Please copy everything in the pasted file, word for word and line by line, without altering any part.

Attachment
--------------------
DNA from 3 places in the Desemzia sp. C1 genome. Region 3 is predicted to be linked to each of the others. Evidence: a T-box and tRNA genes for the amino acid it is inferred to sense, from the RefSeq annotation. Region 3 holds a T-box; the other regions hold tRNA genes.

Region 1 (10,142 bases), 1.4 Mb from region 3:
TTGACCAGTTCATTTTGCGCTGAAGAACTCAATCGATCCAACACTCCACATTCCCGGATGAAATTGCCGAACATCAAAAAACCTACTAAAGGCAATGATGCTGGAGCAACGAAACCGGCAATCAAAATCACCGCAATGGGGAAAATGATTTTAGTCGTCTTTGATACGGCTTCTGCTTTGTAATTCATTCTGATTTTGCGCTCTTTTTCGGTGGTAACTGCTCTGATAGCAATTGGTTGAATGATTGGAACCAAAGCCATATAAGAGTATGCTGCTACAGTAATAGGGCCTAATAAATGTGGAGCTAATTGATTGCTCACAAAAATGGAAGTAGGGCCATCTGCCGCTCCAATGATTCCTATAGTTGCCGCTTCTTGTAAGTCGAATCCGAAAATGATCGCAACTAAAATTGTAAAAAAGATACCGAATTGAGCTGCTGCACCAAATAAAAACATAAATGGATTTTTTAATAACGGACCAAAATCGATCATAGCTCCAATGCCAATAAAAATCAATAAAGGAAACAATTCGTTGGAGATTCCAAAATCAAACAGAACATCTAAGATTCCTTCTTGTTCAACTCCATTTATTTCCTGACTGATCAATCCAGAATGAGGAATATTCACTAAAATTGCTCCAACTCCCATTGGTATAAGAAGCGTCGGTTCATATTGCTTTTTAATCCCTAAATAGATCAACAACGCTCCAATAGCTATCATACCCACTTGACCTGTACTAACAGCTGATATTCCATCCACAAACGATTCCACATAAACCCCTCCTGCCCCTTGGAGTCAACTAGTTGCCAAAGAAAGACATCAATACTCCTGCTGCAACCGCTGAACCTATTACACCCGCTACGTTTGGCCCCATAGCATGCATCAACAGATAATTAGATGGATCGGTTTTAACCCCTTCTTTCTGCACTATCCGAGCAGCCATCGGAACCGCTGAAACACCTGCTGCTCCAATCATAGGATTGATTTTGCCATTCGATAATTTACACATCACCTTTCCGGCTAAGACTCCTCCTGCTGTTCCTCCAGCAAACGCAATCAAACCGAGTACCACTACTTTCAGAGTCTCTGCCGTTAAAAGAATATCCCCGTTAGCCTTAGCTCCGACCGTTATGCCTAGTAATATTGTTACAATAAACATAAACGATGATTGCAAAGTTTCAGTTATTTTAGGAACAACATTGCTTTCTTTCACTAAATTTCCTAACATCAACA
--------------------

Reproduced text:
DNA from 3 places in the Desemzia sp. C1 genome. Region 3 is predicted to be linked to each of the others. Evidence: a T-box and tRNA genes for the amino acid it is inferred to sense, from the RefSeq annotation. Region 3 holds a T-box; the other regions hold tRNA genes.

Region 1 (10,142 bases), 1.4 Mb from region 3:
TTGACCAGTTCATTTTGCGCTGAAGAACTCAATCGATCCAACACTCCACATTCCCGGATGAAATTGCCGAACATCAAAAAACCTACTAAAGGCAATGATGCTGGAGCAACGAAACCGGCAATCAAAATCACCGCAATGGGGAAAATGATTTTAGTCGTCTTTGATACGGCTTCTGCTTTGTAATTCATTCTGATTTTGCGCTCTTTTTCGGTGGTAACTGCTCTGATAGCAATTGGTTGAATGATTGGAACCAAAGCCATATAAGAGTATGCTGCTACAGTAATAGGGCCTAATAAATGTGGAGCTAATTGATTGCTCACAAAAATGGAAGTAGGGCCATCTGCCGCTCCAATGATTCCTATAGTTGCCGCTTCTTGTAAGTCGAATCCGAAAATGATCGCAACTAAAATTGTAAAAAAGATACCGAATTGAGCTGCTGCACCAAATAAAAACATAAATGGATTTTTTAATAACGGACCAAAATCGATCATAGCTCCAATGCCAATAAAAATCAATAAAGGAAACAATTCGTTGGAGATTCCAAAATCAAACAGAACATCTAAGATTCCTTCTTGTTCAACTCCATTTATTTCCTGACTGATCAATCCAGAATGAGGAATATTCACTAAAATTGCTCCAACTCCCATTGGTATAAGAAGCGTCGGTTCATATTGCTTTTTAATCCCTAAATAGATCAACAACGCTCCAATAGCTATCATACCCACTTGACCTGTACTAACAGCTGATATTCCATCCACAAACGATTCCACATAAACCCCTCCTGCCCCTTGGAGTCAACTAGTTGCCAAAGAAAGACATCAATACTCCTGCTGCAACCGCTGAACCTATTACACCCGCTACGTTTGGCCCCATAGCATGCATCAACAGATAATTAGATGGATCGGTTTTAACCCCTTCTTTCTGCACTATCCGAGCAGCCATCGGAACCGCTGAAACACCTGCTGCTCCAATCATAGGATTGATTTTGCCATTCGATAATTTACACATCACCTTTCCGGCTAAGACTCCTCCTGCTGTTCCTCCAGCAAACGCAATCAAACCGAGTACCACTACTTTCAGAGTCTCTGCCGTTAAAAGAATATCCCCGTTAGCCTTAGCTCCGACCGTTATGCCTAGTAATATTGTTACAATAAACATAAACGATGATTGCAAAGTTTCAGTTATTTTAGGAACAACATTGCTTTCTTTCACTAAATTTCCTAACATCAACA